Archive for June, 2010

50-MHz Progress

June 14th, 2010

As I mentioned in the previous post, I’ve made some strides toward getting on 6 meters over the weekend.  I assembled the 3-element Yagi last weekend.  It was leaning against a post in our back yard pointing skyward for a few days.  I told Sarah that I was thinking of adding 18,431 more of these antennas so I could compete with the 50-MHz radar at Jicamarca.  She was not amused.  I hadn’t even mentioned anything about megawatts.  Yes, Virginia, the mast in the photo is not square.  The top portion of the mast is a little skewed in the rotor and it’s attached with rusty U-bolts that I’ve never loosened.  I’m still turning the antenna with the TR-2, even though I have a T2X out here now.  I will do that swap eventually.  But, for right now, the TR-2 is doing fine.

In order to start moving the transverter toward its new home in a beautiful rack-mount enclosure that previously housed a 900-MHz digital repeater (not included when I obtained the box, unfortunately), I had to “re-arrange its internal organs”, as a menacing extraterrestrial used to say in Space Quest.  Sarah wonders why I schlep all of this crap from place to place with us.  I’ve had that rack-mount box longer than we’ve been married!  It was just waiting for a chance to serve in my shack.  Anyhow.  You can see the layout above.  Sarah says it looks like a doll house.  Pretty sweet house, if I say so myself.

Here’s another view of the partially-integrated box.  I’m running it off a battery because I don’t have the power supply subsystem installed in the box, yet.  It’s really just a PA and some control circuitry away from operational.  Although, I would like to align the TX side with a spectrum analyzer at some point.

I heard quite a few signals in the ARRL contest over the weekend.  W5ZN comes to mind, as well as a couple of locals like N4QQ, who lives just a stone’s throw away on the other side of the Beltway (aka the wrong side of the tracks).  I suspect that the locals would move the S-meter a little more (like past S9) if I put an IF amplifier in after the RX mixer.  But, I’m not really keen to do that unless I have to.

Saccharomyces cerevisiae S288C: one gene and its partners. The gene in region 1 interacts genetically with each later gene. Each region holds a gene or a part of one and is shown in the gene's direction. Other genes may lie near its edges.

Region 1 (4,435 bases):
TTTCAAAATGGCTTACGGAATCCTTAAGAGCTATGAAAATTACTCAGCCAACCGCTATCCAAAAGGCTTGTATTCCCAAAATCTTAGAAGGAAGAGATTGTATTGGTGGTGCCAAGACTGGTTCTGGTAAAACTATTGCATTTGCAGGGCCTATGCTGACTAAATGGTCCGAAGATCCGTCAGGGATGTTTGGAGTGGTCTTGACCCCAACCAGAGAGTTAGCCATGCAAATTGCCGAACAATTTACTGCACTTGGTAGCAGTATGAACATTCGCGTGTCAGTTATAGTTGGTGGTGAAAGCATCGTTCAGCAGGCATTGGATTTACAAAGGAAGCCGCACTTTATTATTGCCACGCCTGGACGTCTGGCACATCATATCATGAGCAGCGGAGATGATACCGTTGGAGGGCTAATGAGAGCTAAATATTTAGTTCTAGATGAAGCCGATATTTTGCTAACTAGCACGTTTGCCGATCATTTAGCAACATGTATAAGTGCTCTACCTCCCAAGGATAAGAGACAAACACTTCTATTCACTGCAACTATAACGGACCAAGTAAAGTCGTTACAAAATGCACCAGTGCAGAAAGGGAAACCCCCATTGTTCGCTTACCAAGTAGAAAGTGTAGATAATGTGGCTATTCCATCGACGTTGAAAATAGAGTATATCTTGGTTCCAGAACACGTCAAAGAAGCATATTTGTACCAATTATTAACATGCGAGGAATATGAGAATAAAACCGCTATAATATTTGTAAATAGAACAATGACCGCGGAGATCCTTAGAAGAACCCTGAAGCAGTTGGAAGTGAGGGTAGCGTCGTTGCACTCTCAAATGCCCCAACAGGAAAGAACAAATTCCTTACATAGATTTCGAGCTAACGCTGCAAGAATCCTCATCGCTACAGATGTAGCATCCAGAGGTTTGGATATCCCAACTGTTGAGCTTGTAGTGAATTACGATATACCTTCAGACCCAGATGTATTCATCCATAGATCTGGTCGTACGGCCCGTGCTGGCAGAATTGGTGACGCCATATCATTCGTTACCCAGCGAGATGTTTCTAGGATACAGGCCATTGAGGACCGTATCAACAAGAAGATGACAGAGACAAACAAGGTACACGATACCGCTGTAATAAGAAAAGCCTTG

Schematics will come once I’m finished.  But, nothing about this so far has been rocket science (or brain surgery, as the rocket scientists say).  I’ve just been following the Handbook.

Magic: right place, right time

June 13th, 2010

I put the 3-element 50-MHz Yagi (Cushcraft A50-3S) up yesterday morning with the 6-element 144-MHz Yagi (WA5VJB design) above it—just in time for the ARRL June VHF contest!  The 50-MHz transverter is not yet complete, although I have the RX side done and the TX side makes about 250 mW.  It’s not integrated and I haven’t started building the PA.  Bummer because yesterday was a pretty good Es day from what N3OX told me last night.

With 10 watts from a TS-700S to a 6-element Yagi at 30 feet, there’s not a whole lot you can work on 144 MHz.  Plus, everybody was on 50 MHz, so I could only hear the multi-operator and serious single-operator stations on 144 MHz locally.  Around 21:00 local time, Sarah and I had just returned from a walk.  I had pointed the beams WSW (my best shot from here is SW) and was slowly tuning up and down the band hoping for some tropo enhancement or something…and after a few passes, I heard on 144.210 MHz…

“CQ contest, CQ contest, looking for sporadic-E on two meters, CQ contest, Kilo Five Quebec Echo…”

That’s something alright!  I figured the beam was in approximately the right place and gave him a call.  He came right back and we exchanged grids.  He was there for a few minutes and then disappeared as suddenly as he had appeared.  I know he made at least one other QSO, but he was starting to fade by that point and I couldn’t hear the other side.  Cool!

My logging software calculated the great circle distance as 1037 miles (1669 km) between FM19 (me) and EM31 (him).  Either it was one heck of big meteor or (more likely) one heck of a sporadic-E opening.  Either way, I’m pleased.  Want more of that!

More on Platform Agnostic

June 4th, 2010

Glad to see that someone else aggrees with me, at least from a security standpoint.

This reminds me of a liberal arts professor I got to know as an undergraduate.  I was a bit more idealistic at the time and told him that if he upgraded his Power Mac to OS X, he would be less vulnerable to viruses since it was based on (BSD) UNIX.  “That makes sense, ” he said, “eunichs don’t get viruses.”  Good guy, but weird sometimes.